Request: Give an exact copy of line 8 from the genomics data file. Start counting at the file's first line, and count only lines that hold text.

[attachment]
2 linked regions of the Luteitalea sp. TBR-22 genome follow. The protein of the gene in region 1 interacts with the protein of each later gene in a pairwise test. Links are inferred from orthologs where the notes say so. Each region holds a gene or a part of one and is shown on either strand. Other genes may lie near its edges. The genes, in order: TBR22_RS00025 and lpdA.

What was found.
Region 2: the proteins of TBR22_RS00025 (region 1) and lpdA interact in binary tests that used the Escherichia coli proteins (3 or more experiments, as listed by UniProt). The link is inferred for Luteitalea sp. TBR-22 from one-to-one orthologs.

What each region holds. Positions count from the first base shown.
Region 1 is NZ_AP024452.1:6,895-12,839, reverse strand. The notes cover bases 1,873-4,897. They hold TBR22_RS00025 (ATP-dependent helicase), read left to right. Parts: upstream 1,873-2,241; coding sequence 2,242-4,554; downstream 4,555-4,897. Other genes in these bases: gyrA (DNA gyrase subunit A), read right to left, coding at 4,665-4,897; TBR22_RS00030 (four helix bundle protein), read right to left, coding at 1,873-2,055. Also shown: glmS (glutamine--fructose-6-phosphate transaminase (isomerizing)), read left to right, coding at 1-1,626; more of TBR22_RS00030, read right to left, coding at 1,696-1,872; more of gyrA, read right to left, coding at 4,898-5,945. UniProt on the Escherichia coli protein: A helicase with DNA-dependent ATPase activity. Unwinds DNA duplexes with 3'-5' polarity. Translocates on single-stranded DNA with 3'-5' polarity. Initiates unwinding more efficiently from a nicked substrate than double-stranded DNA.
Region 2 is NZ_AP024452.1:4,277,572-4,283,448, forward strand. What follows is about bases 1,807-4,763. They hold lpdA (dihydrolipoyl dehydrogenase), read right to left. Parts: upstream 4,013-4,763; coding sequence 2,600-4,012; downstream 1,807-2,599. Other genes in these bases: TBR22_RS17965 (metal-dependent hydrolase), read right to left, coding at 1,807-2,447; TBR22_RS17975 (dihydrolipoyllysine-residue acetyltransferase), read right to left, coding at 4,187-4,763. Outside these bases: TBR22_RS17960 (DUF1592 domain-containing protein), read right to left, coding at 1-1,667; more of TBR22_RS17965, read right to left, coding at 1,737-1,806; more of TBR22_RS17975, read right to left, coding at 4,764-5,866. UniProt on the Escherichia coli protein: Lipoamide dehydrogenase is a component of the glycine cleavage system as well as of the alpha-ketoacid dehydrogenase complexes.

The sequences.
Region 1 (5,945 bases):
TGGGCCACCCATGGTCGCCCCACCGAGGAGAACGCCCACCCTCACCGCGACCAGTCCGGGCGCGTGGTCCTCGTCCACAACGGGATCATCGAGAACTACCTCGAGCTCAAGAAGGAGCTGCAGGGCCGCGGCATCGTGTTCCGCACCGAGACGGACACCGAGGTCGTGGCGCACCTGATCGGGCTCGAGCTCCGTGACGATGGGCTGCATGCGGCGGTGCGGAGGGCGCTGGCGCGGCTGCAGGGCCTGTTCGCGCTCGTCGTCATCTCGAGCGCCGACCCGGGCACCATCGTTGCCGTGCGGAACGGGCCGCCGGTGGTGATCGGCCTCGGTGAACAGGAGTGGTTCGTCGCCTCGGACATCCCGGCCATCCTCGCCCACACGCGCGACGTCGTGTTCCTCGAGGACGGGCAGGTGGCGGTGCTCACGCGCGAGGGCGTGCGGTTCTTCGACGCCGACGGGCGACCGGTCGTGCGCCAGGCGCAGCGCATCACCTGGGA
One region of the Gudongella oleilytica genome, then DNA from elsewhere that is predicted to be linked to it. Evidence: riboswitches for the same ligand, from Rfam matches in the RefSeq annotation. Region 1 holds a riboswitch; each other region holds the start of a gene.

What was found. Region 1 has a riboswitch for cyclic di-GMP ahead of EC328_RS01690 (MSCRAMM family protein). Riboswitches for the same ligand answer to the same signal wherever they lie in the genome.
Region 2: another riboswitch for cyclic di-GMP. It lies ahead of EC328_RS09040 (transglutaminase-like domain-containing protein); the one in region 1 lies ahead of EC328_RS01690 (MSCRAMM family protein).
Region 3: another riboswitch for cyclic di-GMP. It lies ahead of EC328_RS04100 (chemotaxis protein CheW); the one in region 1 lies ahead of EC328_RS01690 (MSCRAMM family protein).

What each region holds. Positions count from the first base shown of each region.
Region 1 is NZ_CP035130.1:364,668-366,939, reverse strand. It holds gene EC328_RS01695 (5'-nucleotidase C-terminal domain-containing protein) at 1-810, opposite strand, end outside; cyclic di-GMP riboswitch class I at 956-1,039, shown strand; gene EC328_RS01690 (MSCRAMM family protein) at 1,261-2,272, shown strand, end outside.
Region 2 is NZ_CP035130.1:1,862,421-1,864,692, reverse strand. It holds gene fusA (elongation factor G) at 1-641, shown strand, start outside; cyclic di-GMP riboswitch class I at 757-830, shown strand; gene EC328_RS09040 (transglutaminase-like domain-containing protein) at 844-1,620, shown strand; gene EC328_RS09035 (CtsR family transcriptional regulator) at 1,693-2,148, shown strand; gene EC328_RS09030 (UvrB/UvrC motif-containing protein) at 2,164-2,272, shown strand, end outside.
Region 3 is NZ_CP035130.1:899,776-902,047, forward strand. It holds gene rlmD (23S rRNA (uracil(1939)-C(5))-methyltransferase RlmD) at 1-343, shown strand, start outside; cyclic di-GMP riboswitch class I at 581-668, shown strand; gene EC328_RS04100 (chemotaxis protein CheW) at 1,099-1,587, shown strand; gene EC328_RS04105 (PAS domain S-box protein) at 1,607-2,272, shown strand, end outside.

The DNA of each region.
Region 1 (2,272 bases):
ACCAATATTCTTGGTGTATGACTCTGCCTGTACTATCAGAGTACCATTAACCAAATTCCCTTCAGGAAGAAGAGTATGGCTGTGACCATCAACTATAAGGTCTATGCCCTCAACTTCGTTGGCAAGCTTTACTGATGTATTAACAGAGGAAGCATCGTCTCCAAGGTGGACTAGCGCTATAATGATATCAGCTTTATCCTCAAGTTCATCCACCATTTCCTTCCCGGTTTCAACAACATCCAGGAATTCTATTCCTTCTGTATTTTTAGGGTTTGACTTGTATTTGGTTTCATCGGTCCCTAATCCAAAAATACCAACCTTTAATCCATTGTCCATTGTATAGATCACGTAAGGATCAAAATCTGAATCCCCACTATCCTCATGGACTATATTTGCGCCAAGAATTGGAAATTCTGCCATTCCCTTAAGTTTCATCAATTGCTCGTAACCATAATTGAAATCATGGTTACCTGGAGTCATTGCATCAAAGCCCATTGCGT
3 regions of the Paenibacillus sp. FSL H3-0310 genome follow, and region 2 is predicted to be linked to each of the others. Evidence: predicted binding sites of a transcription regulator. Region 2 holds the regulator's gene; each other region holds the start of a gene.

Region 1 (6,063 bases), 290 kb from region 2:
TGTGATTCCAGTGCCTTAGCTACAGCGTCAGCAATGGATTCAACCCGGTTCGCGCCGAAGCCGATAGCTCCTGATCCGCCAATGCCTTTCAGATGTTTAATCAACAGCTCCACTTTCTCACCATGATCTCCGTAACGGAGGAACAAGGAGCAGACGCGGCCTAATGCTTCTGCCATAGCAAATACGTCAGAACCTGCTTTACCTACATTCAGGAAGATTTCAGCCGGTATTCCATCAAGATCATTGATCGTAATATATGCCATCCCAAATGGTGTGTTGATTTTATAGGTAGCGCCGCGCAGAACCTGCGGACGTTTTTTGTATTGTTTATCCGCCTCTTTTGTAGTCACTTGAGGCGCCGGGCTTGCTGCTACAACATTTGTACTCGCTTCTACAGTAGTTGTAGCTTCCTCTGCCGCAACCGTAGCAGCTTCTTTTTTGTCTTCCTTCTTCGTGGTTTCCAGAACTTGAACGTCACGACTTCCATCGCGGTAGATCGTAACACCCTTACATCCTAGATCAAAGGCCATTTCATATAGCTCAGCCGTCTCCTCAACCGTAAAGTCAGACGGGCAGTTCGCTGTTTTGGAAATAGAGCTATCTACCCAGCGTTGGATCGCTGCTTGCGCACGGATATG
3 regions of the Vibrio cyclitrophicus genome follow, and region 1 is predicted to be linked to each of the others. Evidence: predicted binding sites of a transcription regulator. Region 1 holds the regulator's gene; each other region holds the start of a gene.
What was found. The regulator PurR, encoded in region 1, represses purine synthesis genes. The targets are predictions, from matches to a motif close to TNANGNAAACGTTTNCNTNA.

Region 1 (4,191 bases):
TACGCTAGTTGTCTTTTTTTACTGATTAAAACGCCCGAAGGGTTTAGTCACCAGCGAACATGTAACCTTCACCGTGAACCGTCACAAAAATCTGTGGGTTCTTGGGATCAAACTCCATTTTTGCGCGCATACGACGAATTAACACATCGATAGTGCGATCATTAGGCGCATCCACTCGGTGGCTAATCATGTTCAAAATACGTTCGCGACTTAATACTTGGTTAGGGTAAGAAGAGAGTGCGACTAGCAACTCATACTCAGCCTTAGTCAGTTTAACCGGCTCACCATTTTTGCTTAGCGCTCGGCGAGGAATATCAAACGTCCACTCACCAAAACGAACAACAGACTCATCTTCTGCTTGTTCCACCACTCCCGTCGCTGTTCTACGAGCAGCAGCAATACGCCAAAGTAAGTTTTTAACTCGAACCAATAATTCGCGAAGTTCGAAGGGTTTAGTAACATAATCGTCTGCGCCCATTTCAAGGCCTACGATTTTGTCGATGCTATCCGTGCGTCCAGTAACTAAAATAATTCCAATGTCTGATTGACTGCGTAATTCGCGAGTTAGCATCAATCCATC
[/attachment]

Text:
Region 1 (5,945 bases):